For the epigraph of his now-canonical Simulations, the late French philosopher Jean Baudrillard cited a curiously modern aphorism from the Book of Ecclesiastes: “The simulacrum is never that which conceals the truth—it is the truth which conceals that there is none.” The line was apocryphal, of course. Yet legions of academics have quoted it in research papers and at conferences, never questioning the authority of their source, and missing entirely the point of the thinker’s deadpan prank. To a certain mindset, it hardly matters whether the attribution is fabricated. After all, simulations have a truth of their own.
I can think of no better way to introduce Abbas Kiarostami’s Certified Copy—a bittersweet romance as concerned with the philosophy of perception as it is with love, marriage, beauty, and antiquity—than to think of it as a cunningly staged dramatic commentary on the art of fakery. Film manufactures the real, even in documentary, where framing, editing, sound, and the performative self-awareness of nonactors can complicate the notion that we are witnessing a sequence of “captured,” authentically true moments. The opaque dividing line between fiction and documentary is a theme that has interested the Iranian director since his 1990 landmark Close-up, a re-enactment of an actual incident in which a movie-mad bookbinder fooled a wealthy Tehran family into thinking he was the acclaimed filmmaker Mohsen Makhmalbaf, starring the real people playing themselves. Further creative redefinitions of the documentary form and cinematic truth inflect the narratives of Through the Olive Trees (crew members playing themselves; nonactors reprising prior roles) andThe Wind Will Carry Us, which wryly questioned the position of the filmmaker himself as a master manipulator. Read the rest of this entry »
Marco Bellocchio sets history a-twirl in the opening minutes of his Cannes-buzzed melodrama Vincere, cutting between set-ups in Trent 1907 and Milan 1914 and back again, tripping the wire on linear narrative with rapid-fire bursts of under-contextualized, nonsynchronous events. We are somewhere in time. A young Benito Mussolini (Filippo Timi), then-editor of Avanti!, addresses a meeting of union representatives by challenging God to strike him dead. He gives the nonexistent deity five minutes to prove he exists. We get far less. Cut. Mussolini evades capture by embracing and passionately kissing a beautiful woman in the street. His blood stains her hand. Cut. Mussolini grinds away at his adoring lover, his ferocious, bulging eyes fixed at a distance far beyond the bedroom. Cut. Black flags unfurl from balcony windows. Cut. War is brewing. Flyers are distributed. Cut to archive. Soldiers march, warplanes roar overhead. Proto-fascist slogans blazon the screen in white scream type. Cut. Cut. Cut.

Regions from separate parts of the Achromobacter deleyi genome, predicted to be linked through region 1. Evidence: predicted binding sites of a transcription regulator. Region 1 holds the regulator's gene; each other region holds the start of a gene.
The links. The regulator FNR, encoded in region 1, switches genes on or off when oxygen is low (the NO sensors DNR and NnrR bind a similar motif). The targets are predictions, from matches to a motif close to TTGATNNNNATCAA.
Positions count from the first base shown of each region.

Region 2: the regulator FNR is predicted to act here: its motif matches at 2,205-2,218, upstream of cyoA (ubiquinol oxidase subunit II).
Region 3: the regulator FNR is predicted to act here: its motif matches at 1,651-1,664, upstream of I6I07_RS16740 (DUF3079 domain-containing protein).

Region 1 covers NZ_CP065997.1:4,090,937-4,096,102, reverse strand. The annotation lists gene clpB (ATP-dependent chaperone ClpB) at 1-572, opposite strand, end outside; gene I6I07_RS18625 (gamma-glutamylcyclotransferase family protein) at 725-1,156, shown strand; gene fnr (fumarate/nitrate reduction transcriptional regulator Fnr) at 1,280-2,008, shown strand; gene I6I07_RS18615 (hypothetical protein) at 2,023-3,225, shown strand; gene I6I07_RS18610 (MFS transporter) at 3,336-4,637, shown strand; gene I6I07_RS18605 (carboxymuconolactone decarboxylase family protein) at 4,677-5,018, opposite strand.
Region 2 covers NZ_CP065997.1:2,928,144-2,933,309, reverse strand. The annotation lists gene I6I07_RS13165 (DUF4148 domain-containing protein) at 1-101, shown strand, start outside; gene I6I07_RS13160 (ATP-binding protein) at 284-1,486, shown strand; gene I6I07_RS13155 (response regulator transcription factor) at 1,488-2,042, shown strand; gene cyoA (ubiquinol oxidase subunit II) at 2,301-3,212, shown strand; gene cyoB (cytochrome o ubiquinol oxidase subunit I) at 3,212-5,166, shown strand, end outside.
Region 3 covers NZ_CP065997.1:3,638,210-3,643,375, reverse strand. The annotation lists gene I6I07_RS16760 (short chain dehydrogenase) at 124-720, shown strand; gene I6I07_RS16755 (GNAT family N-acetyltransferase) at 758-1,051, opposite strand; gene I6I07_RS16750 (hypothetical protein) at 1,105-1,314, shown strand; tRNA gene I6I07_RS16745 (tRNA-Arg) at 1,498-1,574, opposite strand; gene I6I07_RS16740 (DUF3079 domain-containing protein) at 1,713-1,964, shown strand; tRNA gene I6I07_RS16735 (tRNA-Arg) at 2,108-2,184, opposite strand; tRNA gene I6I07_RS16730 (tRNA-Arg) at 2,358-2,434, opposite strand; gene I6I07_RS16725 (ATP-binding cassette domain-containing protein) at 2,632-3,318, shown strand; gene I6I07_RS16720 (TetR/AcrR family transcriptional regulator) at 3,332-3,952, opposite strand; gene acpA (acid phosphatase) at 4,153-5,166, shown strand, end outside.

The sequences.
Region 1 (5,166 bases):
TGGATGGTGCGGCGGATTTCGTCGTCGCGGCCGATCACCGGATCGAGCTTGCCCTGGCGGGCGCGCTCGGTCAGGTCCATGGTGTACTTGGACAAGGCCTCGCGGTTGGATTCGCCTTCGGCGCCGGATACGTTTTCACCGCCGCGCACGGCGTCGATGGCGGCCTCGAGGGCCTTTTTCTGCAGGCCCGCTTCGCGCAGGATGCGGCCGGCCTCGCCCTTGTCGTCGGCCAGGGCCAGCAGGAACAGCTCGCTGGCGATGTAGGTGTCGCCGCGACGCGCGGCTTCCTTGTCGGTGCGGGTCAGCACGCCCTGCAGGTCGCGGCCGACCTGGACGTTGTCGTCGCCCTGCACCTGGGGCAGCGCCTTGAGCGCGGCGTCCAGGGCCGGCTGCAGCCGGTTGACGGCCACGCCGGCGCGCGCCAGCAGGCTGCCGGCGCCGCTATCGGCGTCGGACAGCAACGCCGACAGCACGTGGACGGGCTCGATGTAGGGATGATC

It’s a whiplash-inducing, noisily theatrical entrance for Il Duce, the full-throttle barrage of images emphasized by Carlo Cavelli’s fittingly bombastic orchestral score. History is thus spread into a thin paste, all the better for Bellocchio to smear it with broad strokes of impasto impressionism. Although Vincere tracks Mussolini’s rise to power, first as a rabble-rousing unionist and newspaper editor who declares that “war will turn the wheel of history with blood,” then as a decorated WWI combat hero, patron of Futurist art, and splenetic Fascist Party demagogue, the true subject of Bellocchio’s heavy-handed, downbeat melodrama is the beatific young woman glimpsed in each of those grandly staged sequences.
As willfully weird as his B-movie-grade update on Abel Ferrara’s Bad Lieutenant was grotesquely overwrought, Werner Herzog’s My Son, My Son, What Have Ye Done spins a matricidal true-crime yarn into an absurdist fable whose tropes and themes, like the motivations of its killer protagonist, remain obscure. Such was the consensus, anyway, when the film debuted in competition at Venice and then screened at the Toronto International Film Festival, where it met with a lukewarm, appropriately puzzled response. Oddly enough, Bad Lieutenant: Port of Call New Orleans, a far inferior film in every respect (even if its outlandishly narcissistic, no-holds-barred performance by Nicolas Cage outshines Michael Shannon’s labile San Diego weirdo by several solar degrees of crazed charisma), came through the festival gauntlet anointed with critical laurels. But Herzog’s latest, an esoterically funny Cali-freak-out crime procedural executive produced by David Lynch, will likely not fare as well, despite the nod from Venice honcho Marco Mueller—except, perhaps, in the hindsight of career-retrospective curation.